For tax evaders, however, the message is simple.

Whilst there may be somewhere for them to continue to hide their undeclared income and gains in the short term, the authorities will inevitably catch up with them.

If it does not happen sooner, it will almost certainly happen on death.

That is because at that point the hidden bank accounts are generally passed on to someone else who is then left in the position of trying to defend the indefensible.

The new incentive is not great, but tax evaders would be foolish not to take this new opportunity to own up.

There may be no pockets on a tax evader's shroud but the revenue will haunt them beyond the grave.

Confessing

Of course, not everybody with an offshore bank account is attempting to evade tax.

There are a number of individuals who still believe that interest credited to an offshore account is exempt from UK taxation.

That might be the case, especially if the account was opened during a period when they were employed overseas and built up an offshore savings account.

Whatever the circumstances, anyone wishing to own up to HMRC should take professional advice as there are many pitfalls in attempting to negotiate directly with the tax inspector.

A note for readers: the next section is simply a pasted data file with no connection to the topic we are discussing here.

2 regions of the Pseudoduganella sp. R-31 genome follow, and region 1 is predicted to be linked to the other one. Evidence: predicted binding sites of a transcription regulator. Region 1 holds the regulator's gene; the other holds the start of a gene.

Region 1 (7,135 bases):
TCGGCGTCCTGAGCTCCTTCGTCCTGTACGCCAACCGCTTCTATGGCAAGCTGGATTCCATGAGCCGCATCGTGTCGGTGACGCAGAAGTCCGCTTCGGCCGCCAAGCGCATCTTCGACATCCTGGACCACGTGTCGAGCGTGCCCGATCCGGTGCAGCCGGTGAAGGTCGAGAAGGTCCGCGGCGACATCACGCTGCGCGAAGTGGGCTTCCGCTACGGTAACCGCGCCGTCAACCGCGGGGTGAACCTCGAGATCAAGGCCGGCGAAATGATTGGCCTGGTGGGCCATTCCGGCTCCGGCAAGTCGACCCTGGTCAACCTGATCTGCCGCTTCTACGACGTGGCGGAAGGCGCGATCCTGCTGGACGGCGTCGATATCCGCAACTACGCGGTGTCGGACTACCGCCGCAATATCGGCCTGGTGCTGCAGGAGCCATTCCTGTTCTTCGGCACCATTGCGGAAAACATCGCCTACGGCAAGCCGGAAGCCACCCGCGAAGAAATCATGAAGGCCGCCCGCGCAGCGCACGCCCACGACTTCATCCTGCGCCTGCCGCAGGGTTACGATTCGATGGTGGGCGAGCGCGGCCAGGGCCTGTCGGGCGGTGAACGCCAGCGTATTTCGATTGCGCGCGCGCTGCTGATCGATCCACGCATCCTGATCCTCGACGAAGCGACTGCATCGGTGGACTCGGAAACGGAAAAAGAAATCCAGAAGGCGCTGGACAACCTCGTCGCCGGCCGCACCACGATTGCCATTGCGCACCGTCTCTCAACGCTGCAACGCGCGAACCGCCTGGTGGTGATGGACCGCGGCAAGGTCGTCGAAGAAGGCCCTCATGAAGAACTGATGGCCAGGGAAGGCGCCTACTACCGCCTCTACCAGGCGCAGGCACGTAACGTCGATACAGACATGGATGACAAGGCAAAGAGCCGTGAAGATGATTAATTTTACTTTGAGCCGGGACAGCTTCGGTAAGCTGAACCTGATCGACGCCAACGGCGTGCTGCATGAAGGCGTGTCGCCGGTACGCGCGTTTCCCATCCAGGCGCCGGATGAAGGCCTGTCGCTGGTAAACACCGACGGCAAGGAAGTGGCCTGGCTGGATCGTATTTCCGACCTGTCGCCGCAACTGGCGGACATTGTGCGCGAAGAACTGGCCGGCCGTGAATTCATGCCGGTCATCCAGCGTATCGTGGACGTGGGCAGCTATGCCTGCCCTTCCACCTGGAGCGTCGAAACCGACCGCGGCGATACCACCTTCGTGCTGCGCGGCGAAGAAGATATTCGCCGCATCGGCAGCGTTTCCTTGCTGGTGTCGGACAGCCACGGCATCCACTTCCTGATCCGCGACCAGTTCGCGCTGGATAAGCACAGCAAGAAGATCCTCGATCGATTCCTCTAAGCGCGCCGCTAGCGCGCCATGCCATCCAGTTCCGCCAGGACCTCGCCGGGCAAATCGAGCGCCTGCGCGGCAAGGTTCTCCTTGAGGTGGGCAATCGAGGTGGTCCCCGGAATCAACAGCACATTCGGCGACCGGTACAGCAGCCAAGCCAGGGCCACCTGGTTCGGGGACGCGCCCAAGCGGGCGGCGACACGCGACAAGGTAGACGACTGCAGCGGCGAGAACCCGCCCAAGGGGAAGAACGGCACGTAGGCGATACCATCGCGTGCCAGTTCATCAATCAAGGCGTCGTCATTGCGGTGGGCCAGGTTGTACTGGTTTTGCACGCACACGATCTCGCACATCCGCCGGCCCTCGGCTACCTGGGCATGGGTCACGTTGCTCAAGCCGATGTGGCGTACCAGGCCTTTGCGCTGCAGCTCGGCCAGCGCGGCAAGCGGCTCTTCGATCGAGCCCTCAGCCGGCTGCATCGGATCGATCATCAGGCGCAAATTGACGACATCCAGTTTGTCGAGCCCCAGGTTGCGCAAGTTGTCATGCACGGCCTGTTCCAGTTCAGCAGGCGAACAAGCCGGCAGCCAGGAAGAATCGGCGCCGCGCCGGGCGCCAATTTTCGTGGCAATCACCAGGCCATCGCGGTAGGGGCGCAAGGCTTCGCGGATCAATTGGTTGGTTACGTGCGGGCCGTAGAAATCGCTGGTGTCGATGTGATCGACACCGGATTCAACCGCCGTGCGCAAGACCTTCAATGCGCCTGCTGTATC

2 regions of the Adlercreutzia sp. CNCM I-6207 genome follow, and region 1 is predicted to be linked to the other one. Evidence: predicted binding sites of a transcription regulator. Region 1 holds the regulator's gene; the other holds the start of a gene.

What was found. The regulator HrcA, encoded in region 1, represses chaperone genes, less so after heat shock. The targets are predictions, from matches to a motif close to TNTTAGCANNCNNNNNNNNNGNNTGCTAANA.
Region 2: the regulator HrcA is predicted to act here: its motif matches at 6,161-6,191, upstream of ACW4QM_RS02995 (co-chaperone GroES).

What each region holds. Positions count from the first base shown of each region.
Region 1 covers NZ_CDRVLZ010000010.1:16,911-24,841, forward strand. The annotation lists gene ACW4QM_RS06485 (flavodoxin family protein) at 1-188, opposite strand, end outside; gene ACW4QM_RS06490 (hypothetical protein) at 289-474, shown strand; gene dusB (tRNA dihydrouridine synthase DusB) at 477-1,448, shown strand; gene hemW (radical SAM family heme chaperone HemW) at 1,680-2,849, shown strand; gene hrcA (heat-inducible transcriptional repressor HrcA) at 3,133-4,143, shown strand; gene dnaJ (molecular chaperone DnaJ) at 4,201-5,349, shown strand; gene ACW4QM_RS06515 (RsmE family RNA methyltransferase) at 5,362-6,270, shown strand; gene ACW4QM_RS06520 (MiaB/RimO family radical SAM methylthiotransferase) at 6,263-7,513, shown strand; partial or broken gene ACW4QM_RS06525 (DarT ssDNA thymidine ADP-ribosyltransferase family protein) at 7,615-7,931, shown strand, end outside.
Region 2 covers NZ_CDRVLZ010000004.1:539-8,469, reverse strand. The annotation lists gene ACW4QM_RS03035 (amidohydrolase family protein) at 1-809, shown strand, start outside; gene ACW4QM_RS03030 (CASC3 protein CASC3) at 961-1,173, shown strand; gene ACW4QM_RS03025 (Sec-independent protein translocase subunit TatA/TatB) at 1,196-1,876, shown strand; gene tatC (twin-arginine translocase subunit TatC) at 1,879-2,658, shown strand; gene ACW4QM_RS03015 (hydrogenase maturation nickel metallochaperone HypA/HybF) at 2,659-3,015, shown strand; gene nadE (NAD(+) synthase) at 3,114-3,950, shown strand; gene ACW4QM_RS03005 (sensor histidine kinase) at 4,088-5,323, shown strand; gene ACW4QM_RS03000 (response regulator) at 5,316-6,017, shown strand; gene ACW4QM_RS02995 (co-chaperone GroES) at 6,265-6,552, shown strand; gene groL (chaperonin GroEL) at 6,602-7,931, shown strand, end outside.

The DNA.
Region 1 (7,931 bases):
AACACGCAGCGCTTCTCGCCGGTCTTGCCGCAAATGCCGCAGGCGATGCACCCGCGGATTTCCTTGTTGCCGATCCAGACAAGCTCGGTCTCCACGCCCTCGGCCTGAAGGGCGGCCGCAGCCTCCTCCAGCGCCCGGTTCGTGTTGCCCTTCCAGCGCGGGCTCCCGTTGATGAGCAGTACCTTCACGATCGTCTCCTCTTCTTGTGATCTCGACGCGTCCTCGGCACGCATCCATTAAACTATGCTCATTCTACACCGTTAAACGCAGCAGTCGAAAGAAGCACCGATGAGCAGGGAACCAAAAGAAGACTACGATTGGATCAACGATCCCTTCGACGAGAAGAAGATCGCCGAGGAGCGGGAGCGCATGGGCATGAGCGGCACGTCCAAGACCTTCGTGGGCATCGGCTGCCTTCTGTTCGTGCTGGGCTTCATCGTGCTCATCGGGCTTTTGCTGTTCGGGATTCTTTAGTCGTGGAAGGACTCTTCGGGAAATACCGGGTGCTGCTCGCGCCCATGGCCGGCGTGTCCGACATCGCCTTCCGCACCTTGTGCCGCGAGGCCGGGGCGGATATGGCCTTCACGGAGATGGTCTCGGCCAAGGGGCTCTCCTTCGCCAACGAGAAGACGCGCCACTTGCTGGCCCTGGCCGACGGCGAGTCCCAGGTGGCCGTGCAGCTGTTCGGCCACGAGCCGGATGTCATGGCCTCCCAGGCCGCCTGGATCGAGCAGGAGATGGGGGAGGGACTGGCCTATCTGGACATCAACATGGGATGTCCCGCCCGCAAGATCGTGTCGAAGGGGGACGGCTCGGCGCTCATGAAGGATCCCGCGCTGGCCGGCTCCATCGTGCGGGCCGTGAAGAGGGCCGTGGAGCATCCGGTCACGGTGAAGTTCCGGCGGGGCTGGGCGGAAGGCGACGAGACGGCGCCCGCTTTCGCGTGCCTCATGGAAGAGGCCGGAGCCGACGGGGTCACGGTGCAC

It would be very unwise to simply write to the revenue confessing the oversight, or worse, telephoning to arrange an interview.

The manner in which a disclosure is made can materially affect the end result in terms of tax payable and penalties levied.

As the penalties are up to 100% of the tax payable if you do not come clean, it is well worth speaking to an expert.

The opinions expressed are those of the author and are not held by the BBC unless specifically stated. The material is for general information only and does not constitute investment, tax, legal or other form of advice. You should not rely on this information to make (or refrain from making) any decisions. Always obtain independent, professional advice for your own particular situation.